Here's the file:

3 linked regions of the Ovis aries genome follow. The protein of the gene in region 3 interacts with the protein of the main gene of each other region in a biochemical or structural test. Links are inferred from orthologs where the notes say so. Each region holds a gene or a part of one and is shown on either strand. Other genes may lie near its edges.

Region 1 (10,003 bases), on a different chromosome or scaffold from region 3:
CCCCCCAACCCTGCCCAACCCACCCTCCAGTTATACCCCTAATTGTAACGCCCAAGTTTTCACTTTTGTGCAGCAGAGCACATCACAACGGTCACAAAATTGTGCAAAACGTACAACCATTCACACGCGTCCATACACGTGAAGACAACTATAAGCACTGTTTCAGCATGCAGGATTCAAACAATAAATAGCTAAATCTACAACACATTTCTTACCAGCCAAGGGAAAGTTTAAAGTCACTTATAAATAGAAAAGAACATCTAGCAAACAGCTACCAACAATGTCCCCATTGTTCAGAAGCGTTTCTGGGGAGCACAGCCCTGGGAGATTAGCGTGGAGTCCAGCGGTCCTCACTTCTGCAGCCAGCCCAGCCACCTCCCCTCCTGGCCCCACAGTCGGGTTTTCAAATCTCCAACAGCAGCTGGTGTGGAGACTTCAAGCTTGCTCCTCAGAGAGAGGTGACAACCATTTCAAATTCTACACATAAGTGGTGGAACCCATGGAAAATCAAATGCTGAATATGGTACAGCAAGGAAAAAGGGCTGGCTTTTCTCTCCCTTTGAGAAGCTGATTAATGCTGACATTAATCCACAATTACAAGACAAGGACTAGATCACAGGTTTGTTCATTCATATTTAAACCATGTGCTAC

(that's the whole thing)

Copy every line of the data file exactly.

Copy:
3 linked regions of the Ovis aries genome follow. The protein of the gene in region 3 interacts with the protein of the main gene of each other region in a biochemical or structural test. Links are inferred from orthologs where the notes say so. Each region holds a gene or a part of one and is shown on either strand. Other genes may lie near its edges.

Region 1 (10,003 bases), on a different chromosome or scaffold from region 3:
CCCCCCAACCCTGCCCAACCCACCCTCCAGTTATACCCCTAATTGTAACGCCCAAGTTTTCACTTTTGTGCAGCAGAGCACATCACAACGGTCACAAAATTGTGCAAAACGTACAACCATTCACACGCGTCCATACACGTGAAGACAACTATAAGCACTGTTTCAGCATGCAGGATTCAAACAATAAATAGCTAAATCTACAACACATTTCTTACCAGCCAAGGGAAAGTTTAAAGTCACTTATAAATAGAAAAGAACATCTAGCAAACAGCTACCAACAATGTCCCCATTGTTCAGAAGCGTTTCTGGGGAGCACAGCCCTGGGAGATTAGCGTGGAGTCCAGCGGTCCTCACTTCTGCAGCCAGCCCAGCCACCTCCCCTCCTGGCCCCACAGTCGGGTTTTCAAATCTCCAACAGCAGCTGGTGTGGAGACTTCAAGCTTGCTCCTCAGAGAGAGGTGACAACCATTTCAAATTCTACACATAAGTGGTGGAACCCATGGAAAATCAAATGCTGAATATGGTACAGCAAGGAAAAAGGGCTGGCTTTTCTCTCCCTTTGAGAAGCTGATTAATGCTGACATTAATCCACAATTACAAGACAAGGACTAGATCACAGGTTTGTTCATTCATATTTAAACCATGTGCTAC